Friday, February 16, 2007

Children of a lesser blog

...with special guest poster TBogg

The good people at Blogger have seen fit to treat my blog like Jonah treats the last donut in the box and now the last three weeks have vanished and (temporarily I hope) so has my ability to post. Atrios has graciously invited to me to post here for the duration after much whining and some surprisingly effective threats on my part. So think of me as Eschaton Media in San Diego, just like they do at PJM but without the stupid and the Must Credit Michael Ledeen exclusives. It is my hope to display just enough anti-Episcopalian bigotry here so that Atrios will never land that Assistant Trainee Blogmaster Field Coordinator and Runs Out For Sandwiches job with the Kucinich campaign.


Thanks to a link from the lovely and talented Julia at Sisyphus Shrugged, we see that the not-so-lovely and she-wishes-she-were-talented Michelle Malkin, in her interview with Howard Kurtz, might have inflated her dazzle the minds of men superpowers (except in Howie's case) when it came to her husband. From Kurtz:
It was at Oberlin College that she began working on an alternative newspaper founded by Jesse Malkin, her future husband. When they co-authored an article questioning the value of affirmative action -- and outraged students dumped bundles of papers in the trash -- "it was an awakening" for Michelle, says Jesse. She soon converted him from a Michael Dukakis supporter to the conservative side.
How things have changed:
Toward the end of her Oberlin career she signed on with an independent campus newspaper that was being started by a Jewish student named Jesse Malkin. Malkin would later become Maglalang's husband. He also had an immediate and lasting impact on Michelle's political views. Jesse Malkin had attended Berkeley High on Martin Luther King Boulevard in the town his future wife would later label “The People's Republic of Berkeley”. In addition to being a top student, Malkin was a distance runner who captained Oberlin's cross-country team. That combination, as well as his strong political views, helped him win a Rhodes scholarship to study for a year at Oxford University in England.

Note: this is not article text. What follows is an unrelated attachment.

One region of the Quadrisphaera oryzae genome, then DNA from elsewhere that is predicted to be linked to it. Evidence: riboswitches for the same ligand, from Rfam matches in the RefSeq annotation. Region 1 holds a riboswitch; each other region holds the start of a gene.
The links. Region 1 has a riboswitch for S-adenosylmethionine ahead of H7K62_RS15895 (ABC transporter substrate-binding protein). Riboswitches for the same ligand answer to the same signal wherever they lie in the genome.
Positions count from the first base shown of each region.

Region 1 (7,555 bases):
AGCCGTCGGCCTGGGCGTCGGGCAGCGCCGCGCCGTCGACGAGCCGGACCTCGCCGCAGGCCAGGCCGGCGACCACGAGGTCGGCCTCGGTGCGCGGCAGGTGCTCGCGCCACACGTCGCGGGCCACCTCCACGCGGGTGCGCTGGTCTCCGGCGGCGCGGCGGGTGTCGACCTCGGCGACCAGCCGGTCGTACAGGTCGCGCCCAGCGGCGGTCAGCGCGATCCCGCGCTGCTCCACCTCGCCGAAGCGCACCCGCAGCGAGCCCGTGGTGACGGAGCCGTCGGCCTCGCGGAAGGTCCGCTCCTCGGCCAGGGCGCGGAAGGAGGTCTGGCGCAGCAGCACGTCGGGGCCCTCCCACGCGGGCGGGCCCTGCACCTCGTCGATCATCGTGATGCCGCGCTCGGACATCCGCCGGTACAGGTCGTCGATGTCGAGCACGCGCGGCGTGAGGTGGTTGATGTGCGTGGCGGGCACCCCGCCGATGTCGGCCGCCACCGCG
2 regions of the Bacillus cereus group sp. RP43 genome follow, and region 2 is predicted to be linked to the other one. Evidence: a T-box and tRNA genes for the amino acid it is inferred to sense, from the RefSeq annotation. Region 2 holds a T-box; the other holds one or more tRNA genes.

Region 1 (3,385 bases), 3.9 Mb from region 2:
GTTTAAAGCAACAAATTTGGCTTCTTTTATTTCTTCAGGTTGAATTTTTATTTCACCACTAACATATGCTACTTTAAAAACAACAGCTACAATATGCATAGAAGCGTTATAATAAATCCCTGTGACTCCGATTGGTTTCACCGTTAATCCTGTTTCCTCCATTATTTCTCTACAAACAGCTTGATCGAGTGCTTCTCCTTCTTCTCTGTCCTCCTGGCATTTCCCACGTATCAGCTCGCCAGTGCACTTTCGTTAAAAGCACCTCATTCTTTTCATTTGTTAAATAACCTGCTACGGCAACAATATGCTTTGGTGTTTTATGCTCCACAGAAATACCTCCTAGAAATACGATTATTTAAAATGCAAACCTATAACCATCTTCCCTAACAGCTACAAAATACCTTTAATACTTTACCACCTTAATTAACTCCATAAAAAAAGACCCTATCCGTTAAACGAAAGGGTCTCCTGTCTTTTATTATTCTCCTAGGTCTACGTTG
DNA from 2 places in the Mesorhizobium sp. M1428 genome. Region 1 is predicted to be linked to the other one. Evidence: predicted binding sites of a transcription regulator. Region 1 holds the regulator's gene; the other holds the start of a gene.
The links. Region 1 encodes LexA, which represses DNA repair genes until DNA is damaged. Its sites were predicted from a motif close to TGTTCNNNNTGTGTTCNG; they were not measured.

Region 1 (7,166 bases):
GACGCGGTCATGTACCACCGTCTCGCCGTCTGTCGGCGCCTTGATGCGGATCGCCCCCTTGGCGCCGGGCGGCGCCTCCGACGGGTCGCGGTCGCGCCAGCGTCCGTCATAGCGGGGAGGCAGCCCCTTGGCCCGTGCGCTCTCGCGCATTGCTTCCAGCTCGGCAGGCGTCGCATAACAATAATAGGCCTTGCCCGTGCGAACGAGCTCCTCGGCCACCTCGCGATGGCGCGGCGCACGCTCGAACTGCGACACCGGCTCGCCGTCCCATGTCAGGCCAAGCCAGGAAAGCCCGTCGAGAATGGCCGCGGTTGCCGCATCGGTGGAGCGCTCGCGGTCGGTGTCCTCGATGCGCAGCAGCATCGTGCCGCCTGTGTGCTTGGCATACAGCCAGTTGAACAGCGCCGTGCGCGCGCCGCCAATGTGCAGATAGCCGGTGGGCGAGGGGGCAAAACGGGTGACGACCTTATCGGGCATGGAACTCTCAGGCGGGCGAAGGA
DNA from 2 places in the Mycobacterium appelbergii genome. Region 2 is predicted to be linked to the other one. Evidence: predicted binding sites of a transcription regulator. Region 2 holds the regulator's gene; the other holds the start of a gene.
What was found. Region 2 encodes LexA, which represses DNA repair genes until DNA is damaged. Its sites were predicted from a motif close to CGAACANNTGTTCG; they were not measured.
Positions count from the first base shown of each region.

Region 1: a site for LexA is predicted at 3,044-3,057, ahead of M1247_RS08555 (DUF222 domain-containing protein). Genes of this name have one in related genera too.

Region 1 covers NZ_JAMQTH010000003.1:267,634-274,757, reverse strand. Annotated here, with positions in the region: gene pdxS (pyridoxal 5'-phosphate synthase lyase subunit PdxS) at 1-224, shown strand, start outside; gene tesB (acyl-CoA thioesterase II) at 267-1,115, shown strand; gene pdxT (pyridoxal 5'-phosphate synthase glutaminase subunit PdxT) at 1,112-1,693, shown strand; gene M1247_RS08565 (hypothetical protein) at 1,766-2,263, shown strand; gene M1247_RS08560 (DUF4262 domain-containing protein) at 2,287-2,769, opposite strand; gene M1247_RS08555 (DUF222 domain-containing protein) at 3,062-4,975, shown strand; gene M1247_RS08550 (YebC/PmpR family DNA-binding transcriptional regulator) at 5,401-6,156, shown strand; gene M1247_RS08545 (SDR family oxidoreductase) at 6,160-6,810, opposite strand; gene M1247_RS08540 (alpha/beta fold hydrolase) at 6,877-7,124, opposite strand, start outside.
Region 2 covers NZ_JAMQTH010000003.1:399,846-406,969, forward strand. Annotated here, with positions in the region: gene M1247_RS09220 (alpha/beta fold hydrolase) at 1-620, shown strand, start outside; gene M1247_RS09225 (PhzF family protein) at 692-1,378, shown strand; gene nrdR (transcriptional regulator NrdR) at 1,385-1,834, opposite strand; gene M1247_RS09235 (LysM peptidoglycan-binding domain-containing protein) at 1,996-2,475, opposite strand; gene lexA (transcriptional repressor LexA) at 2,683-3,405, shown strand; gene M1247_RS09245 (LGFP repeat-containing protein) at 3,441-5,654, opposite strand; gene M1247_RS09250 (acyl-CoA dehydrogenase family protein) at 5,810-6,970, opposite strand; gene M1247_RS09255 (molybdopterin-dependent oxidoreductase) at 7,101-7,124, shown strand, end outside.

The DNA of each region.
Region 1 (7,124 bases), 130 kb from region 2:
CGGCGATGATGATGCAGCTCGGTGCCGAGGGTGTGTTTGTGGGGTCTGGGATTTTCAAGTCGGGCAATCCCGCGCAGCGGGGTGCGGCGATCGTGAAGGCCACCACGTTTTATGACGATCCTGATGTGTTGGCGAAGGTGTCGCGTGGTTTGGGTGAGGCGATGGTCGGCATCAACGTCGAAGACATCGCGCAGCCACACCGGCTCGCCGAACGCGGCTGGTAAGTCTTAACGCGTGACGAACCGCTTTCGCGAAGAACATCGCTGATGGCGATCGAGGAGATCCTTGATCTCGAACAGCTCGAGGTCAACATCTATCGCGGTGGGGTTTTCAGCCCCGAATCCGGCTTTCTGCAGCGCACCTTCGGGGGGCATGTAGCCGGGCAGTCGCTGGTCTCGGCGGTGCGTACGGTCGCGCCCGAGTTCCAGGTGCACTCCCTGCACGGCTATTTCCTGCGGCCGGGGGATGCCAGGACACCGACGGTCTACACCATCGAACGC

By the time Jesse Malkin started the newspaper, his conservative leanings had been well enough established for him to receive funding from an organization calling itself the Collegiate Network. The Network had formed in 1980 as a union of college newspapers funded by a neo-conservative group called the Institute for Educational Affairs (IEA). IEA had been founded in 1978 by Irving Kristol and William Simon, a leader of the modern neo-conservative movement. As Nixon's Treasury Secretary, Simon had shaped the administration's tax policy.

IEA was dedicated to “seek out promising Ph.D. candidates and undergraduate leaders, help them establish themselves through grants and fellowships and then help them get jobs with activist organizations, research projects, student publications, federal agencies or leading periodicals.” It was, in essence, an affirmative action program to help restore right wing influence on college campuses.
So Jesse's conversion was more the result of a check slipped under the door to his dorm room than it was a meaningful stayed-up-all-night-and-talked-I-mean-really-talked conversion supplemented with coquettish glances and a demonstration of the ability to tie a cherry stem into a knot using just the tongue and teeth.

By Jesse, I mean. That guy can flutter his dreamy eyelashes like no other...